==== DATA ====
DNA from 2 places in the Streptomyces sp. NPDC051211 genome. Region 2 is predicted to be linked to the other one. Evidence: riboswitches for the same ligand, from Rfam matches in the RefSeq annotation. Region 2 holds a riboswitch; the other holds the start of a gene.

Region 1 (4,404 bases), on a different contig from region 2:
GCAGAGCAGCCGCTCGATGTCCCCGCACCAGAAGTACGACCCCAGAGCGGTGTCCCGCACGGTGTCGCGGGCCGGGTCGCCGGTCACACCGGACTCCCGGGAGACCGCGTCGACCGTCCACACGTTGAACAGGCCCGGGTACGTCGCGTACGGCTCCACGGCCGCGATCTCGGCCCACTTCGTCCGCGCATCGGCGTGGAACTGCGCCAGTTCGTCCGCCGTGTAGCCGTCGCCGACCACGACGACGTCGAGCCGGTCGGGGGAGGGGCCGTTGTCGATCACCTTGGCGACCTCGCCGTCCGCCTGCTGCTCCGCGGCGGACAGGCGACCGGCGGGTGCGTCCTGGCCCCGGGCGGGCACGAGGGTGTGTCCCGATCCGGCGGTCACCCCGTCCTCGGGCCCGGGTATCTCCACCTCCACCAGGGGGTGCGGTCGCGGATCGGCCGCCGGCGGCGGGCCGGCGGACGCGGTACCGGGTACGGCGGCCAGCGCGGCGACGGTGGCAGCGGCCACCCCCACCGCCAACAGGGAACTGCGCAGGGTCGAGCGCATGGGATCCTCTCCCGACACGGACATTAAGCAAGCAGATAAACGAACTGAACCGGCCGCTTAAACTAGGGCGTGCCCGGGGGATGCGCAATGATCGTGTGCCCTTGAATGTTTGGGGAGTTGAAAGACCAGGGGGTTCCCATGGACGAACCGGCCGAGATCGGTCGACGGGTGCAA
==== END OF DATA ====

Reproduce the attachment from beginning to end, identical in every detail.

DNA from 2 places in the Streptomyces sp. NPDC051211 genome. Region 2 is predicted to be linked to the other one. Evidence: riboswitches for the same ligand, from Rfam matches in the RefSeq annotation. Region 2 holds a riboswitch; the other holds the start of a gene.

Region 1 (4,404 bases), on a different contig from region 2:
GCAGAGCAGCCGCTCGATGTCCCCGCACCAGAAGTACGACCCCAGAGCGGTGTCCCGCACGGTGTCGCGGGCCGGGTCGCCGGTCACACCGGACTCCCGGGAGACCGCGTCGACCGTCCACACGTTGAACAGGCCCGGGTACGTCGCGTACGGCTCCACGGCCGCGATCTCGGCCCACTTCGTCCGCGCATCGGCGTGGAACTGCGCCAGTTCGTCCGCCGTGTAGCCGTCGCCGACCACGACGACGTCGAGCCGGTCGGGGGAGGGGCCGTTGTCGATCACCTTGGCGACCTCGCCGTCCGCCTGCTGCTCCGCGGCGGACAGGCGACCGGCGGGTGCGTCCTGGCCCCGGGCGGGCACGAGGGTGTGTCCCGATCCGGCGGTCACCCCGTCCTCGGGCCCGGGTATCTCCACCTCCACCAGGGGGTGCGGTCGCGGATCGGCCGCCGGCGGCGGGCCGGCGGACGCGGTACCGGGTACGGCGGCCAGCGCGGCGACGGTGGCAGCGGCCACCCCCACCGCCAACAGGGAACTGCGCAGGGTCGAGCGCATGGGATCCTCTCCCGACACGGACATTAAGCAAGCAGATAAACGAACTGAACCGGCCGCTTAAACTAGGGCGTGCCCGGGGGATGCGCAATGATCGTGTGCCCTTGAATGTTTGGGGAGTTGAAAGACCAGGGGGTTCCCATGGACGAACCGGCCGAGATCGGTCGACGGGTGCAA